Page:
DVD Review Of Exorcismo
Copyright © by Dan Schneider, 9/7/13
Pretension kills. In the arts, it kills most of all. This is why, a few months back, I saw a boxed set of DVDs from the 1970s Spanish horror film icon, Paul ‘Unpretentious’ Naschy, and decided to get it. Back as a youth, when most theaters in New York City stayed open 24 hours to try and squeeze profits, many of the older and smaller theaters would run kids films in the mornings, along with old cartoons, then, around 11 am to midnight they’d run the main features, and overnight would see European exploitation and/or porno films, like Faces Of Death or Mondo Cane. Paul Naschy’s softcore porno/horror films were also perfect fodder for this niche, and often my pals and I would sneak into theaters to watch them. They were often poorly dubbed, woodenly acted, directed with little regard for technical expertise, provoke giggles at the wrong times, and titillate prepubescent sexual imaginations greatly. In short, they were great at what they did best, and for whom they were targeted. Along with the films of the Hammer Studios, Roger Corman, Ray Harryhausen’s monster flicks, Godzilla films, and the occasional blaxploitation/martial arts film, these were films that were staples of my childhood, and if we did not outright sneak in, sometimes we’d do chores around the theaters to earn a viewing. Great memories….of usually mediocre films. Some were of the ‘so bad it’s good’ sort, but most were mediocre. The one redeeming quality they had, though, was utterly no pretense (word to Messrs. Spielberg and Lucas!).
This is why, over three decades since I last saw a Naschy film, in watching his 1975 effort, Exorcismo (Exorcism, in English), directed by Juan Bosch, I still can see that it’s, if not a technically better film, certainly a far more entertaining and fun film than William Friedkin’s 1973 pretentious yawnfest, The Exorcist; possibly the dullest ‘horror’ film this side of Rosemary’s Baby. Simply put, no one can say Exorcismo is dull and not entertaining. Yes, some of it is in the ‘so bad it’s good’ fashion, some of it is in the softcore porno vein, and some of it is in the actually pretty good vein, but regardless of which is which, dull and pretentious it is not.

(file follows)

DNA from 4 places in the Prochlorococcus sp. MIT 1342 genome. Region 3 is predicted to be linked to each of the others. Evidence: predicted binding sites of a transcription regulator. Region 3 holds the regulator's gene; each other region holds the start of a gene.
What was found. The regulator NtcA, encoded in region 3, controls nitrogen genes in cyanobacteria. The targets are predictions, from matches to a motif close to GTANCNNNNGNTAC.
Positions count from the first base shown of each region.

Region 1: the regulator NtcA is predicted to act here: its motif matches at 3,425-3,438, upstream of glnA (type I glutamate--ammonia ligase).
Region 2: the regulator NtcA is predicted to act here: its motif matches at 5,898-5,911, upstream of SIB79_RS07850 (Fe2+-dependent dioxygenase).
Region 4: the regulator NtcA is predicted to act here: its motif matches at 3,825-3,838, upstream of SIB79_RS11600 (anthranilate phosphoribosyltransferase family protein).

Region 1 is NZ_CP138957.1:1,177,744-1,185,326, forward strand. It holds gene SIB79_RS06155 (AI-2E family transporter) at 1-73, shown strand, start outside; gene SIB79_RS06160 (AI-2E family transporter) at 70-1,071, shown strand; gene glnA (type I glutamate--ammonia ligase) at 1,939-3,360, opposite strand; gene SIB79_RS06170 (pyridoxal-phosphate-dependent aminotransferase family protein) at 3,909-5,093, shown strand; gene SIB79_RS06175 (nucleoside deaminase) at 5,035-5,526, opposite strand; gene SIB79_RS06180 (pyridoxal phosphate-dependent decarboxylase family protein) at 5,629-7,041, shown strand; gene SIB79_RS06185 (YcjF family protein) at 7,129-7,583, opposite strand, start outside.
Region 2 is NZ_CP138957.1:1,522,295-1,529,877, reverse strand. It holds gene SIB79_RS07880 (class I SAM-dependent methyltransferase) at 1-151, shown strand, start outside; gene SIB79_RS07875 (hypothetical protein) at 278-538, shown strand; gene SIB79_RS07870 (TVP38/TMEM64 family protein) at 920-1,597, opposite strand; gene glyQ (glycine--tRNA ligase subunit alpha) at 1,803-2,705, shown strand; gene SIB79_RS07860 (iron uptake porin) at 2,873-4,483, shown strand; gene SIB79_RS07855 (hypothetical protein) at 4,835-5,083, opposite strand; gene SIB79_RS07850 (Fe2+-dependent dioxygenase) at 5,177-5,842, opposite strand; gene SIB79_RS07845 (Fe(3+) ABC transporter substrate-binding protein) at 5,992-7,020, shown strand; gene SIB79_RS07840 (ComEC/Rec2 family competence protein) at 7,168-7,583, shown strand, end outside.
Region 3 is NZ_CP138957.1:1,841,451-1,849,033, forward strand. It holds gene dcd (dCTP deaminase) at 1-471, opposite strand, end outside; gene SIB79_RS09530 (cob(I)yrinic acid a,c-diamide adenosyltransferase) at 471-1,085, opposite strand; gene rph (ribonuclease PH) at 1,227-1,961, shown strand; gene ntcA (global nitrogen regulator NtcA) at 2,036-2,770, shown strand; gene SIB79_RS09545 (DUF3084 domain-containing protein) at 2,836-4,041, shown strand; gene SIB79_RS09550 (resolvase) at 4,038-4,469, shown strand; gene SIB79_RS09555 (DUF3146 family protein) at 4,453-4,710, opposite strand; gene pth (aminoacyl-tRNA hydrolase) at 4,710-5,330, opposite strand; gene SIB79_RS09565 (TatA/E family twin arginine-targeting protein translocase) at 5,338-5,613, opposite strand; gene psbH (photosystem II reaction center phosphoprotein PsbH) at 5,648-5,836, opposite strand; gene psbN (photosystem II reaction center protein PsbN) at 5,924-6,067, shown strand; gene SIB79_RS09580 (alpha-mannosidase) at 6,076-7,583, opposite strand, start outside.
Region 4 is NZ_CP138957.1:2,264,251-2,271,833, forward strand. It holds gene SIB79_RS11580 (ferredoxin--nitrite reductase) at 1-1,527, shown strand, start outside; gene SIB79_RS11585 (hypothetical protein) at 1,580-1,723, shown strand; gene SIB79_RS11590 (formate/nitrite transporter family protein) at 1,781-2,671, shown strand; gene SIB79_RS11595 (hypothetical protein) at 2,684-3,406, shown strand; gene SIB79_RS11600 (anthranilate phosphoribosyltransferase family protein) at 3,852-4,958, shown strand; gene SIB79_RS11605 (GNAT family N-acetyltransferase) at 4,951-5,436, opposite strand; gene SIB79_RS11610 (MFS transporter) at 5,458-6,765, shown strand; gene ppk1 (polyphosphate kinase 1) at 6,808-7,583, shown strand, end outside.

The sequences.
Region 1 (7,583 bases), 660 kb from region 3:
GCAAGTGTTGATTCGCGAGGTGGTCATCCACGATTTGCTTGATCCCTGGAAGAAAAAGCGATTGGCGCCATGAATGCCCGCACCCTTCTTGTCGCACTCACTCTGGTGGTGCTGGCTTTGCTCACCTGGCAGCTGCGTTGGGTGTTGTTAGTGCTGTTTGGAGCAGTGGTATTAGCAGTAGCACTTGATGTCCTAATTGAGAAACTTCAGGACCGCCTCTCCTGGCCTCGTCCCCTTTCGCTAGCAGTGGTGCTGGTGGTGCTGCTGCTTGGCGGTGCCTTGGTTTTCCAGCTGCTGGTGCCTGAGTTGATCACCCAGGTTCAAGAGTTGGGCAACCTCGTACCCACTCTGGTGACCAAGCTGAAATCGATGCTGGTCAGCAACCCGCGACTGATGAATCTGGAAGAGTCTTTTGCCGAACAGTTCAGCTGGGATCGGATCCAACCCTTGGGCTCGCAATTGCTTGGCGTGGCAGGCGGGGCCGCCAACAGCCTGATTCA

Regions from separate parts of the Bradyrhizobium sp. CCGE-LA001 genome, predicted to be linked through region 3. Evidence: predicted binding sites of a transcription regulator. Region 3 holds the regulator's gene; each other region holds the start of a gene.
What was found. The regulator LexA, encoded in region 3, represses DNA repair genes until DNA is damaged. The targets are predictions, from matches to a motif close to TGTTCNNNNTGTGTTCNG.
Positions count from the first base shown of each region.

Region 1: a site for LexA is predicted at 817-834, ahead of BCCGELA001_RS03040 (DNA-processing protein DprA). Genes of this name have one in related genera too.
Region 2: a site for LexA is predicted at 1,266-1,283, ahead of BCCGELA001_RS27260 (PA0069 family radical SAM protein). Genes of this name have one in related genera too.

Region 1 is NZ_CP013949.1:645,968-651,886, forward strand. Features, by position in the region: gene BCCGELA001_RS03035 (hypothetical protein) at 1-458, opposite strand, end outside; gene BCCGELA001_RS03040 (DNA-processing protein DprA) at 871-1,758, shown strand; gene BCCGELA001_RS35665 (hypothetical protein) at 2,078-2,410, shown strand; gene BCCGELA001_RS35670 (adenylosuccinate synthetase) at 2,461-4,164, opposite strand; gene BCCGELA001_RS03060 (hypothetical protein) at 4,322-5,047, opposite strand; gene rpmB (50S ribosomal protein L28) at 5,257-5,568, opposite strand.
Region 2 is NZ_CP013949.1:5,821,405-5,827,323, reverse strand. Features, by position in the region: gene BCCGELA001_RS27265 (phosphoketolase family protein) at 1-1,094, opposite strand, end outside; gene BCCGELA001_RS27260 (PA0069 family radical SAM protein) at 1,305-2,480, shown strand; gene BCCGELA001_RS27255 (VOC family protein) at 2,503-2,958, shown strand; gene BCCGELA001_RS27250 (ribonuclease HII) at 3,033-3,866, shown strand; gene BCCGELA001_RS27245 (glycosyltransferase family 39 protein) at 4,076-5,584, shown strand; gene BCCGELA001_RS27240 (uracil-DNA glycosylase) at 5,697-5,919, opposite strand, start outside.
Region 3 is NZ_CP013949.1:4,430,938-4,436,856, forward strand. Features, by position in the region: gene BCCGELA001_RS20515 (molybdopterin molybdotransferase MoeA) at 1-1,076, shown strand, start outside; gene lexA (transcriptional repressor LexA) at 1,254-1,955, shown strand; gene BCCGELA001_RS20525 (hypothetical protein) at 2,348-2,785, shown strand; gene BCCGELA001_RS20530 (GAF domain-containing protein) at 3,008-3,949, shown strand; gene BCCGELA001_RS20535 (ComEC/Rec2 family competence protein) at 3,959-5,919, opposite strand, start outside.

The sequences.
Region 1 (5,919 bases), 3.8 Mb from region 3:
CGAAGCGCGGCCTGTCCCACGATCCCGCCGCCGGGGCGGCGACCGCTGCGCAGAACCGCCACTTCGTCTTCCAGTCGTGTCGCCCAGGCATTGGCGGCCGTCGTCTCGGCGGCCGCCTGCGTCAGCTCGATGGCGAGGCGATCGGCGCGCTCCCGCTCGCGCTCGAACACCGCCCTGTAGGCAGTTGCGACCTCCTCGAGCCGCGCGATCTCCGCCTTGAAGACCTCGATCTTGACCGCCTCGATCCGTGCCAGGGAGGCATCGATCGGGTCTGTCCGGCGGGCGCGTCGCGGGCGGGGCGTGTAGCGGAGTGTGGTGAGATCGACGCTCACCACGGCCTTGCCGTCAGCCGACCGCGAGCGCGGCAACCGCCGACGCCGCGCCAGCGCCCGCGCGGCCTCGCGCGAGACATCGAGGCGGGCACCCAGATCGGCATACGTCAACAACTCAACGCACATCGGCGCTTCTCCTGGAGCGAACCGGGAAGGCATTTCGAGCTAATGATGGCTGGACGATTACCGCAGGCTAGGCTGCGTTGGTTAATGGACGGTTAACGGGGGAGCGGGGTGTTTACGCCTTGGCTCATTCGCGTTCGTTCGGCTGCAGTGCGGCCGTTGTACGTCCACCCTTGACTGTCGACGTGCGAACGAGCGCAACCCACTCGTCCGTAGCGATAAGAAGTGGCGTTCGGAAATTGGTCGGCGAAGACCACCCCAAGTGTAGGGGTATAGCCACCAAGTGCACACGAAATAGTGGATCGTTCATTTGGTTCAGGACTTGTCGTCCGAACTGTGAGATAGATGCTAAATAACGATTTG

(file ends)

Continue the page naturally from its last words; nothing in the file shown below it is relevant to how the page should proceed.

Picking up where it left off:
The plot is basically one of spiritual incest (therefore it’s not too
akin to the Friedkin film- although it did borrow a few effects and gimmicks),
in which the dead father of a clan has his spirit come back to take over the
body of his youngest daughter, kill her boyfriend, torture his wife, ignore his
oldest daughter, Deborah, (Maria Kosti), and kill his son. The man charged with
stopping these shenanigans is Naschy’s character, Father
Adrian Dunning. The film opens with the youngest daughter, a spoiled brat named
Leila (Grace Mills), getting high at a Satanic ritual with her beau. On the way
home she crashes her car off a cliff, and then tries to strangle her boyfriend,
by twisting his head around, when he comes to save her. Subtlety, thy name is
not Naschy! In this vein, it should come as no surprise that Leila is the object
of lust for not only her beau, but her lascivious half-brother. John (Jorge
Torras), whose desire for her is
thinly….ok, not veiled at all, and the clan’s older, balding hulk of a
chauffer, Udo (Louis Induni) who keeps naked photos of her in his safe. Her
mother, Patricia (Maria Perschy), is a clueless wonder who seems to undress every older male in the film
with her eyes. Quickly, both
Leila’s brother and lover are killed, with their heads twisted around. A third
victim is the family’s sexy maid, who was boinking Leila’s brother. The
murderer seems to be Udo, who confesses to doing it, in a hilarious
interrogation scene by inept cops. He then tosses himself out a ridiculously
fake window, and is killed.
Leila goes into a spiral that sees her spasm in and out of possession, and at a birthday party she freaks out at her mother, and sister Deborah, and spews venom at them all, calling them asses. Father Adrian then asks to be left alone to deal with her, and this is when it is revealed that Leila’s never seen father is the spirit. Her face is pocked and scarred, so the minister tosses Holy water on her, and they fight and wrestle, tumbling down a staircase, until Leila’s father possesses the family German Shepherd, forcing Father Dunning to kill the animal, after being mauled by it. This seems to free Leila from his spirit, her face restored to its former beauty, and she opens her eyes as the credits roll.. Then she shuts them through the credits until, after they end, she opens them again.